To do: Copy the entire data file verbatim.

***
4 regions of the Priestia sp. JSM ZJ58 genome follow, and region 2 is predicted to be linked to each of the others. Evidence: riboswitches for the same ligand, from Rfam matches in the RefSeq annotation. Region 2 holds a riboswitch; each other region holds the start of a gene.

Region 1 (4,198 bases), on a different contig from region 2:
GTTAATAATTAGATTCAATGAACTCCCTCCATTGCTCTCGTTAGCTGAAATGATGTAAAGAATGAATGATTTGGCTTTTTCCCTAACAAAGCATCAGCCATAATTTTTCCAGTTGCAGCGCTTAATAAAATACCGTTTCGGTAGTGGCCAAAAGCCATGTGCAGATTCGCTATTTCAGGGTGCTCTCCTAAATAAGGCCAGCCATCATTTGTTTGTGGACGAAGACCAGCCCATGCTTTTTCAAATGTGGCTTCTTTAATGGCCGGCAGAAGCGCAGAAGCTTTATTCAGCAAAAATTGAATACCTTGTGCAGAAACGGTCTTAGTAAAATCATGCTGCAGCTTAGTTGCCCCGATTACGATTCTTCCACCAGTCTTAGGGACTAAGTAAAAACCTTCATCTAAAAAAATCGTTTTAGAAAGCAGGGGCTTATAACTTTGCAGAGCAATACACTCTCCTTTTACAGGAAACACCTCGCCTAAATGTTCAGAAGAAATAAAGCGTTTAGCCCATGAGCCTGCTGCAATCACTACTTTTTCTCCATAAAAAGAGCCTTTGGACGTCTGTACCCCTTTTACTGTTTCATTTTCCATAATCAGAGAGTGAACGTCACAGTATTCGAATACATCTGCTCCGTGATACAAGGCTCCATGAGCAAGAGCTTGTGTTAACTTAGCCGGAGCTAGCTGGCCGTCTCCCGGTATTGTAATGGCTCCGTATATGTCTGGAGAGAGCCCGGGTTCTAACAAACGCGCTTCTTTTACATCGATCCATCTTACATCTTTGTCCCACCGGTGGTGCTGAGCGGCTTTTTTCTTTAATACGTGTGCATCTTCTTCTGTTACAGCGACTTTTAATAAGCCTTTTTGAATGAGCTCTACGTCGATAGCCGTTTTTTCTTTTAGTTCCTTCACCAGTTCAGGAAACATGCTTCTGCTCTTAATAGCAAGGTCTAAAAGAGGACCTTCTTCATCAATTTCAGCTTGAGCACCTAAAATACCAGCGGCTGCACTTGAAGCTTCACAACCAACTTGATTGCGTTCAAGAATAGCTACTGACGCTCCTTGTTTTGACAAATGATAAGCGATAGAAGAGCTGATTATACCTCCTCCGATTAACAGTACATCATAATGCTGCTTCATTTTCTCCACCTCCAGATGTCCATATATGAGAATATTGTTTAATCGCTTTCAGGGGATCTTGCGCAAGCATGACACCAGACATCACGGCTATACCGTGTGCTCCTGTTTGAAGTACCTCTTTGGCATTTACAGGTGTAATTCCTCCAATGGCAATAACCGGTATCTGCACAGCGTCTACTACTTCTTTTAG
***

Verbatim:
4 regions of the Priestia sp. JSM ZJ58 genome follow, and region 2 is predicted to be linked to each of the others. Evidence: riboswitches for the same ligand, from Rfam matches in the RefSeq annotation. Region 2 holds a riboswitch; each other region holds the start of a gene.

Region 1 (4,198 bases), on a different contig from region 2:
GTTAATAATTAGATTCAATGAACTCCCTCCATTGCTCTCGTTAGCTGAAATGATGTAAAGAATGAATGATTTGGCTTTTTCCCTAACAAAGCATCAGCCATAATTTTTCCAGTTGCAGCGCTTAATAAAATACCGTTTCGGTAGTGGCCAAAAGCCATGTGCAGATTCGCTATTTCAGGGTGCTCTCCTAAATAAGGCCAGCCATCATTTGTTTGTGGACGAAGACCAGCCCATGCTTTTTCAAATGTGGCTTCTTTAATGGCCGGCAGAAGCGCAGAAGCTTTATTCAGCAAAAATTGAATACCTTGTGCAGAAACGGTCTTAGTAAAATCATGCTGCAGCTTAGTTGCCCCGATTACGATTCTTCCACCAGTCTTAGGGACTAAGTAAAAACCTTCATCTAAAAAAATCGTTTTAGAAAGCAGGGGCTTATAACTTTGCAGAGCAATACACTCTCCTTTTACAGGAAACACCTCGCCTAAATGTTCAGAAGAAATAAAGCGTTTAGCCCATGAGCCTGCTGCAATCACTACTTTTTCTCCATAAAAAGAGCCTTTGGACGTCTGTACCCCTTTTACTGTTTCATTTTCCATAATCAGAGAGTGAACGTCACAGTATTCGAATACATCTGCTCCGTGATACAAGGCTCCATGAGCAAGAGCTTGTGTTAACTTAGCCGGAGCTAGCTGGCCGTCTCCCGGTATTGTAATGGCTCCGTATATGTCTGGAGAGAGCCCGGGTTCTAACAAACGCGCTTCTTTTACATCGATCCATCTTACATCTTTGTCCCACCGGTGGTGCTGAGCGGCTTTTTTCTTTAATACGTGTGCATCTTCTTCTGTTACAGCGACTTTTAATAAGCCTTTTTGAATGAGCTCTACGTCGATAGCCGTTTTTTCTTTTAGTTCCTTCACCAGTTCAGGAAACATGCTTCTGCTCTTAATAGCAAGGTCTAAAAGAGGACCTTCTTCATCAATTTCAGCTTGAGCACCTAAAATACCAGCGGCTGCACTTGAAGCTTCACAACCAACTTGATTGCGTTCAAGAATAGCTACTGACGCTCCTTGTTTTGACAAATGATAAGCGATAGAAGAGCTGATTATACCTCCTCCGATTAACAGTACATCATAATGCTGCTTCATTTTCTCCACCTCCAGATGTCCATATATGAGAATATTGTTTAATCGCTTTCAGGGGATCTTGCGCAAGCATGACACCAGACATCACGGCTATACCGTGTGCTCCTGTTTGAAGTACCTCTTTGGCATTTACAGGTGTAATTCCTCCAATGGCAATAACCGGTATCTGCACAGCGTCTACTACTTCTTTTAG